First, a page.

HBM108: Witch of Saratoga

Angeline Tubbs may have been as old as 104 when she died alone in the woods, in a hut she made with her own hands.  She came to America with a British officer who fought in the Battle of Saratoga (see HBM074: Benedict Arnold Makes People Nervous).

Content Note:
Language

It’s uncertain what happened to the officer, but soon after the battle, Angeline began living a hermit’s life, on the outskirts of society, alone in the forest with her cats. She foraged and hunted her food.  Only rarely did she venture into the newly forming town of Saratoga Springs, where she made money by telling fortunes.

On this episode, producer Alessandra Canario walks into the woods near where Angeline Tubbs lived and died. She builds her own shelter, makes a fire, and cooks her own food.  Alessandra wonders if she too might be a “witch,” due to a kinship she formed with trees as a child. But she also hears echoes of her mother’s warnings against being outside without a man for protection.

Alessandra Canario camps in a homemade shelter in the woods near Saratoga Springs, New York. Photo by Alessandra Canario.

Only known photograph of Angeline Tubbs. Circa 1860. Republished in the January 30th, 1959 issue of The Saratogan.

Producer: Alessandra Canario
Editor: Jeff Emtman
Music: The Black Spot | | | Serocell

🐑 🥩 💀 Buy our new book! 💀 🥩 🐑

Video by Alessandra Canario.

HBM107: Carlo Surrenders

Carlo Nakar spent more than twenty years in the United States before he was called by God to return to the the Philippines. It happened during one of his first classes of grad school at the Seattle School of Theology and Psychology.  He looked into the rafters and asked, “Lord, what would be the hardest thing that you could ever ask me to do?” He received a verbal answer: “You should work with sexually trafficked girls in the Philippines.”

Content Note:
Human trafficking, sexual abuse, and language.

At that time, Carlo was in grad school to find himself after a long stint working at a facility for abused and neglected kids.  But he had stayed there too long and effectively burnt out from the secondary trauma of working with children who were sexually aggressive.  He felt unfit to become a therapist.

So it came as a surprise when God called him to work with sexually trafficked girls in the Philippines: “But I was called to do this. I have to show up.”

Since receiving the call from God, Carlo accepted an internship at Samaritana in Quezon City, near his hometown of Manila, where human trafficking is prevalent. There he works with women who have been trafficked or worked as prostitutes. In this episode, Carlo tells the story of the first time he did street outreach in Quezon City on behalf of the organization.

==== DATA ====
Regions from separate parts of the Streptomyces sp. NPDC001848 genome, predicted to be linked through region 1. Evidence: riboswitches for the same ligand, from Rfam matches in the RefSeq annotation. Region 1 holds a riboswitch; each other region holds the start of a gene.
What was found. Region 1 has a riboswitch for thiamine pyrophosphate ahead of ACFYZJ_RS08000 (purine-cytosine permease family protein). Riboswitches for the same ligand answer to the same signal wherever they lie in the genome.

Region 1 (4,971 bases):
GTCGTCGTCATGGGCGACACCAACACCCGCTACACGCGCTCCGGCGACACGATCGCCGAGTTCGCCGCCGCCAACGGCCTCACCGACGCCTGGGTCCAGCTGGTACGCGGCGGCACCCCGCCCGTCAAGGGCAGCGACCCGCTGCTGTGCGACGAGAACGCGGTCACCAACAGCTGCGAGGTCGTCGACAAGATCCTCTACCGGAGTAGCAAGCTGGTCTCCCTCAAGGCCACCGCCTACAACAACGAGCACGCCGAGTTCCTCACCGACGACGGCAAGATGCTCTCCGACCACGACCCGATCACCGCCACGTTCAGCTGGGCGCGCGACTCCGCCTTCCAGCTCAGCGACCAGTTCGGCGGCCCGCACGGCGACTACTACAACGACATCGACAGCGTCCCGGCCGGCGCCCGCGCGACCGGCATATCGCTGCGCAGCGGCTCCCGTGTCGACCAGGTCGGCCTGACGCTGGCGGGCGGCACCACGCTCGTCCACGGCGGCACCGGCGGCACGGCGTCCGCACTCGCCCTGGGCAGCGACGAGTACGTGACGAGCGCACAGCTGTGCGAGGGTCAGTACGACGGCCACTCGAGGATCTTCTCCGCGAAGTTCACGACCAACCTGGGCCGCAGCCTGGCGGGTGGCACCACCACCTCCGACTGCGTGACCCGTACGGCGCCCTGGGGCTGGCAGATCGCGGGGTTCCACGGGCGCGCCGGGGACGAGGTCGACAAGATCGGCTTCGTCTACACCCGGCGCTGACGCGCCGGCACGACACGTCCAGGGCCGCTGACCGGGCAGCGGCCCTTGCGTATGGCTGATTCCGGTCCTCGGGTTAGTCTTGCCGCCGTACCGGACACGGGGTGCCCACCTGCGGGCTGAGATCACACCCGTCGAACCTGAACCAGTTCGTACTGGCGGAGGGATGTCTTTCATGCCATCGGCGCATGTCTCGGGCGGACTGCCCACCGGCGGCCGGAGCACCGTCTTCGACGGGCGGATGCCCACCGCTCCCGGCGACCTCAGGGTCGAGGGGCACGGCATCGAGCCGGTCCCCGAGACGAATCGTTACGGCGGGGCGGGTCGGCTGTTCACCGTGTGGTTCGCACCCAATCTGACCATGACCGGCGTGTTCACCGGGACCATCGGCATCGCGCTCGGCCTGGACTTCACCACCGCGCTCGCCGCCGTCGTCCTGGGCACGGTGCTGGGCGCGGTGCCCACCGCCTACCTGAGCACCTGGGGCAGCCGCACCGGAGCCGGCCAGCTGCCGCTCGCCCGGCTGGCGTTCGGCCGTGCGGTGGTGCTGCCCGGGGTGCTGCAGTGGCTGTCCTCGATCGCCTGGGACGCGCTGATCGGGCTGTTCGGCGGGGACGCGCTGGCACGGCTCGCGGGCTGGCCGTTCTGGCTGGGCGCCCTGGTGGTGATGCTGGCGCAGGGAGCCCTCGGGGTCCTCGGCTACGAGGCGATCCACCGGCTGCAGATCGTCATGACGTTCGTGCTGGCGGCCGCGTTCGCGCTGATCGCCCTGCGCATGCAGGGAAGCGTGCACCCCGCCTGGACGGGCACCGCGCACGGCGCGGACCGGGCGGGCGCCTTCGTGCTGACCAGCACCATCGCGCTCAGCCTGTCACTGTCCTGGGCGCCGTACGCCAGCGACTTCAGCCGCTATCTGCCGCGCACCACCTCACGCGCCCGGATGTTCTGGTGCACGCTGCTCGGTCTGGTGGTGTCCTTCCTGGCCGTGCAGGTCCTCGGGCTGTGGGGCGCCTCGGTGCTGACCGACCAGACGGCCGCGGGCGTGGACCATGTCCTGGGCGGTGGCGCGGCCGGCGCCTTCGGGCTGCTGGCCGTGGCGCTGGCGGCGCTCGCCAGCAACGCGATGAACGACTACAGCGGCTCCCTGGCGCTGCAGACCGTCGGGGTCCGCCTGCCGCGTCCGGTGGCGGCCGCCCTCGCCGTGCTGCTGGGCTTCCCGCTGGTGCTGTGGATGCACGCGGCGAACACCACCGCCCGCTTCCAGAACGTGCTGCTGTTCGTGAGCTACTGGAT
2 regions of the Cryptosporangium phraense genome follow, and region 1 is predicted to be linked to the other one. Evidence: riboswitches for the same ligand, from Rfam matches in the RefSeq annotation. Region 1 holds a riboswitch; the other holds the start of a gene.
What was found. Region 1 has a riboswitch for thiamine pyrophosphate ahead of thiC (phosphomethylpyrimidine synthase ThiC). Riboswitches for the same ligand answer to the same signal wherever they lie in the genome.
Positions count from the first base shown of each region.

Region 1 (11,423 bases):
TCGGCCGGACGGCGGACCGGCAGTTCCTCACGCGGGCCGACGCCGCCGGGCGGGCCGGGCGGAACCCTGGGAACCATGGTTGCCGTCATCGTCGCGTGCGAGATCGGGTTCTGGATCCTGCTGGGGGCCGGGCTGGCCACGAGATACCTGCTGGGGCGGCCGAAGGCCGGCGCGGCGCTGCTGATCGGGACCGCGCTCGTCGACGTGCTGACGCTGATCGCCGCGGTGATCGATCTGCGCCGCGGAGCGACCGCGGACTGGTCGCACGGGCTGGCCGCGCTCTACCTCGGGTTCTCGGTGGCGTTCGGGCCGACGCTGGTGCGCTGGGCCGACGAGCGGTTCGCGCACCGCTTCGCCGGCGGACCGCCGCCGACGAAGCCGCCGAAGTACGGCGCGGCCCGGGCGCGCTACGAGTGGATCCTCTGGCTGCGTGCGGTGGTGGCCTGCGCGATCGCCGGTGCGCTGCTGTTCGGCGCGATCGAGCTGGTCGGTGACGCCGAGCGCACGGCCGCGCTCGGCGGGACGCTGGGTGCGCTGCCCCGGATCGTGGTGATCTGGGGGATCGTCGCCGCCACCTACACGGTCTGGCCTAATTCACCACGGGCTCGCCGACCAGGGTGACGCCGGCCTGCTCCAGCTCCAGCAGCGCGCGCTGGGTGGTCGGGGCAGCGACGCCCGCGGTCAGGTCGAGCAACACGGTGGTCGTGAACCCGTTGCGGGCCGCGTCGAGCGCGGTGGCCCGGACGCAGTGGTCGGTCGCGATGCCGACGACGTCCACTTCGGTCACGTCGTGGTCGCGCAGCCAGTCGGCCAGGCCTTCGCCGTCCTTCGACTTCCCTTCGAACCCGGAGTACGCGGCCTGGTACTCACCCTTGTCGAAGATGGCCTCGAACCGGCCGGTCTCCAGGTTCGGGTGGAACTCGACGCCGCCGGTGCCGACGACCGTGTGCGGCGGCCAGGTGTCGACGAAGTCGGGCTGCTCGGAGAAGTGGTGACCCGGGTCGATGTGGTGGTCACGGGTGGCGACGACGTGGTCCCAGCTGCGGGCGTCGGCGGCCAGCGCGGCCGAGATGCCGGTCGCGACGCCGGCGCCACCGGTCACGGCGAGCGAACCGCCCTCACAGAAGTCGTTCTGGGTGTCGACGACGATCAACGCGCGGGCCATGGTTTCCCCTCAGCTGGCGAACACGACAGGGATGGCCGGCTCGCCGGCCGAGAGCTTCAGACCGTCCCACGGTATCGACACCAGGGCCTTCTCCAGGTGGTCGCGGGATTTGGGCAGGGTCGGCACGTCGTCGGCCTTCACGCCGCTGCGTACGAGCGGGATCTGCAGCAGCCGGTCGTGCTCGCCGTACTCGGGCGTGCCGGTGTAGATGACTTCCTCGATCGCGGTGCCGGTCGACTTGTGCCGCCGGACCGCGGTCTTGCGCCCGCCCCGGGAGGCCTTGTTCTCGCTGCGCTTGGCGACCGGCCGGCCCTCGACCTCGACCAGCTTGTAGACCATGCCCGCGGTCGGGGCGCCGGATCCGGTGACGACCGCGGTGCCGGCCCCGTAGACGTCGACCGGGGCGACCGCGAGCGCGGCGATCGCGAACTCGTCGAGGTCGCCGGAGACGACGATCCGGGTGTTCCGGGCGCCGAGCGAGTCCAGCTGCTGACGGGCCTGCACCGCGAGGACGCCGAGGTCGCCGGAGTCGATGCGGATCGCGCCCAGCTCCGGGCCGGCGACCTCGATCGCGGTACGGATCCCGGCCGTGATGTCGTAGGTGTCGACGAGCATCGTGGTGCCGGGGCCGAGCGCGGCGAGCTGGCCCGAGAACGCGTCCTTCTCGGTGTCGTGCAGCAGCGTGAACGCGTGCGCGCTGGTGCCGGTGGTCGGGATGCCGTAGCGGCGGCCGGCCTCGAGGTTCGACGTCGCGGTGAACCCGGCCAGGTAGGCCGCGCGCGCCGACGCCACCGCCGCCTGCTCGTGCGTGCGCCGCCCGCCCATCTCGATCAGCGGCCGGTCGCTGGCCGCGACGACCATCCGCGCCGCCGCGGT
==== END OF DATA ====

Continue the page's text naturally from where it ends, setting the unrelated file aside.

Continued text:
Since recording his audio diaries, Carlo traveled to India to attend a conference hosted by the International Christian Alliance on Prostitution. He attended a presentation on OSEC (online sexual exploitation of children) and for a second time he felt called by God. He said he felt a sense of certainty that this is the work that he is uniquely prepared to do. After graduation, he intends to work as a therapist for children who have been sexually exploited online.

Carlo’s been on HBM before, in one of our very first episodes. Listen to HBM008: Chuck Gets Circumcised.

Producer: Bethany Denton
Editor: Bethany Denton
Music: The Black Spot | | | Circling Lights

Carlo Nakar and his contact juggling ball. Photo by Carlo Nakar.

Carlo Nakar and his contact juggling ball. Photo by Carlo Nakar.

HBM106: Beautiful Stories about Dead Animals (part 2)

👉 Listen to Part 1 👈

This is a special two-part episode, in which Kryssanne Adams describes the many times where she’s seen death or inflicted it upon animals.

Content Note:
Animal slaughter and other descriptions of death

Kryssanne is a writer in Bellingham, Washington, where she also helps run the Bellingham Alternative Library, sings in a Threshold Choir, and works at a museum.

We turned these episodes into a book, which is available for purchase in our store.

Producer: Jeff Emtman
Editor: Jeff Emtman
Music: The Black Spot ||| Serocell

Kryssanne Adams. Photo by Jeff Emtman

Kryssanne Adams. Photo by Jeff Emtman